By PwC Health Research Institute | June 2018
The Food and Drug Administration (FDA) has sought to stem high drug prices by encouraging generic competition, however other significant competitive hurdles may limit the agency’s impact on drug pricing. A report from PricewaterhouseCoopers revealed that generic competition won't affect 46 percent of the estimated sales revenue of the top 100 drugs through 2023. Though the FDA is approving generics at a much faster rate, very few blockbuster products are expected to go off-patent until 2022. Between 2018 and 2021, only 15 drugs with more than $1 billion in annual sales will lose patent protections. Additionally, many drugs going off-patent are biologics that will require biosimilars, which have been slow to develop. Other hurdles include: industry consolidation, by generic manufacturers and retail channels, and companies using Risk Evaluation and Mitigation Strategies (REMS) to prevent potential generic competitors from obtaining drug supplies.
By Sydney Lupkin | Kaiser Health News | June, 2018
The Food and Drug Administration has posted a list of the pharmaceutical companies that have refused to let generic manufacturers buy the drug samples needed to test for bioequivalence, according to a story in Kaiser Health News. These purposeful delays in getting cheaper pharmaceutical competitors into the market cost Medicare and Medicaid nearly $12 billion in 2016. The analysis shows that the manufacturers that have withheld or refused to sell samples of their drugs have raised prices on those branded drugs by nearly 60 percent between 2012 and 2016. Congress is considering legislation that would allow generic manufacturers to sue brand-name manufacturers to compel them to provide the samples they need for bioequivalence testing.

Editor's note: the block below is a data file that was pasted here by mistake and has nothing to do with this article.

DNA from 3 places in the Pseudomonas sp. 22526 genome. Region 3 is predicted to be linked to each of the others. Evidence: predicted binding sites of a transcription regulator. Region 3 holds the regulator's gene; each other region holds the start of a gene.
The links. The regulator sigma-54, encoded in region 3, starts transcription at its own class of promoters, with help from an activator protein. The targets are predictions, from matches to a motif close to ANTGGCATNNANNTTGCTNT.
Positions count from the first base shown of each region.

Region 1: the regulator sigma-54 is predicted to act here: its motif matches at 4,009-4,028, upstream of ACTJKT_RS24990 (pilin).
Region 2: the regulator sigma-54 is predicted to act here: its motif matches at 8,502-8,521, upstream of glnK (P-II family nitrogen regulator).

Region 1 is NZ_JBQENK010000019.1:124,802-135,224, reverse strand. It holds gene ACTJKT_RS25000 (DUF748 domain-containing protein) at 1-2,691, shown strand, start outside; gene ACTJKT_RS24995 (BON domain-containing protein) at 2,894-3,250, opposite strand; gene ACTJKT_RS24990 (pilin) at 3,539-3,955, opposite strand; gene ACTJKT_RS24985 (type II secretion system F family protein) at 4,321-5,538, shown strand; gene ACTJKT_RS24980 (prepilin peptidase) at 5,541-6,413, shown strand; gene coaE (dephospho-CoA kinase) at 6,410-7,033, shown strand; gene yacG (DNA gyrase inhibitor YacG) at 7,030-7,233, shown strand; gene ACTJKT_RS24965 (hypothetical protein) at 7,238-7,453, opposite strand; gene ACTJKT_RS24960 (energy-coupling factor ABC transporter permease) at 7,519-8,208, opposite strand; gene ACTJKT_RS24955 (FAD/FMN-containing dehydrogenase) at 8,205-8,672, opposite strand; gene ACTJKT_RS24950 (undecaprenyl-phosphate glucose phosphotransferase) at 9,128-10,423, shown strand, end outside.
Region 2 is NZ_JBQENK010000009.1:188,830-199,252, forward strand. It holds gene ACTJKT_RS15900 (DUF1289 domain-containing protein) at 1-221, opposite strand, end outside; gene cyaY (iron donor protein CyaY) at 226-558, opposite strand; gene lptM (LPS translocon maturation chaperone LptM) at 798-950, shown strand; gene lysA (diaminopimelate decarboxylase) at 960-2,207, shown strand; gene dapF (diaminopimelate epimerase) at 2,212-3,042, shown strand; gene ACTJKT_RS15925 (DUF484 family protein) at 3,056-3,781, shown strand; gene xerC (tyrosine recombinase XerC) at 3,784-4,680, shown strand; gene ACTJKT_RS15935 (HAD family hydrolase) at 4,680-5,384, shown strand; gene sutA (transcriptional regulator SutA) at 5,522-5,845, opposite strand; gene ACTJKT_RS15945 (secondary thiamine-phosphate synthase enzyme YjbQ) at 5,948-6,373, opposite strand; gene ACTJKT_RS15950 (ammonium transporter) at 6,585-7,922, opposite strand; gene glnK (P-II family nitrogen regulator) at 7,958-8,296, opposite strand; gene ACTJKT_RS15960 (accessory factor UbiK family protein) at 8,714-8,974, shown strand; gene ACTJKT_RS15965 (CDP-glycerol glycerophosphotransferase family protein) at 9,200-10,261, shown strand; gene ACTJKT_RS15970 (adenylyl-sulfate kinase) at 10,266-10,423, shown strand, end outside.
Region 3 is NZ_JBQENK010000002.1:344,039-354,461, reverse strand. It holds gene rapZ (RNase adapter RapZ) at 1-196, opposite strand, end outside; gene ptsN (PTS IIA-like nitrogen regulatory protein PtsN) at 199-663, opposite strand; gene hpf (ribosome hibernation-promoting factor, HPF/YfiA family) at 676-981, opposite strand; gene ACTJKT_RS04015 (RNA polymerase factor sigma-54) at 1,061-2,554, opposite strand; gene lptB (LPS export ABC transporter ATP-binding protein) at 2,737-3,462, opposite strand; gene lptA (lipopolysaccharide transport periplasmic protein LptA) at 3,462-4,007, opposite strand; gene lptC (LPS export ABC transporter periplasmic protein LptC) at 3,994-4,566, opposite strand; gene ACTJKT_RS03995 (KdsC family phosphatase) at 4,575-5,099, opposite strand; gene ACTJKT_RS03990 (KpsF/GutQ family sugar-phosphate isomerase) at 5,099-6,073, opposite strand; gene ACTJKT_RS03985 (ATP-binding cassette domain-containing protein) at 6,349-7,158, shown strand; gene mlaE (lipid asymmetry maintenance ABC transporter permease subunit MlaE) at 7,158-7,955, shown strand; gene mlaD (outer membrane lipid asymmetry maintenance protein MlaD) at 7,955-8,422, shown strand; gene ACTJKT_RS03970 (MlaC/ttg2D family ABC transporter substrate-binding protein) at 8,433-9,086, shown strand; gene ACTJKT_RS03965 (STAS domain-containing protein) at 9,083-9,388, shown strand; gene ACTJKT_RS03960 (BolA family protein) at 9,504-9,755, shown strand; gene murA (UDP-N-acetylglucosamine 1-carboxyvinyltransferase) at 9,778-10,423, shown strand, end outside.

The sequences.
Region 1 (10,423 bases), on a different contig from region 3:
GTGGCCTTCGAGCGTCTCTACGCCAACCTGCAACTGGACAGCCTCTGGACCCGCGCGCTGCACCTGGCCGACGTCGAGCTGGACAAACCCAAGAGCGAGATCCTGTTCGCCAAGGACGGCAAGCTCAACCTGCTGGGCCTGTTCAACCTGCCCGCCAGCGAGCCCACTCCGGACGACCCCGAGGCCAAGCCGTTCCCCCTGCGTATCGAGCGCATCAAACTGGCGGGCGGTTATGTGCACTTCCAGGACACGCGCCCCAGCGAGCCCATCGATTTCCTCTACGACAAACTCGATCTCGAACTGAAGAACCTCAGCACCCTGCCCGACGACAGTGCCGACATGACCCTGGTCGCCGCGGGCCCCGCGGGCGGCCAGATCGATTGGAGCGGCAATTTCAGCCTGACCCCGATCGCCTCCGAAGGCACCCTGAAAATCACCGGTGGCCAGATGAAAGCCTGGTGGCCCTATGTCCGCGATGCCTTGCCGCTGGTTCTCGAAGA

By Ameet Sarpatwari, et al. | Health Affairs | June 2018
The Orphan Drug Act provides incentive for pharmaceutical companies to develop drugs for rare diseases by providing a seven-year exclusive marketing right. In a study published in Health Affairs, researchers assessed orphan drug exclusivity protections compared to regular patent protections for any new drug. The findings suggest that the Orphan Drug Act’s market exclusivity incentive has played a small role in protecting rare disease drugs from competition, yet there has been a substantial increase in rare disease drugs as a fraction of all new drug approvals.
By Les Masterson | Healthcare Dive | June 2018
Insurers are moving away from fee-for-service towards value-based care more quickly than predicted, according to a report published on Healthcare Dive. Providers are finding that they need a long time to implement these programs; the majority need a year with a quarter needing up to two years to implement the programs, which in a fast-moving healthcare market might be problematic. Fee-for-service accounts for 37.2 percent of reimbursements, but Change Healthcare predicts this will drop to 26 percent by 2021. This shift will be difficult because providers will need to take on more risk. But, this trend is just beginning; more value-based contracting is expected in the coming years so providers will feel more pressure to move towards these risk-based contracts.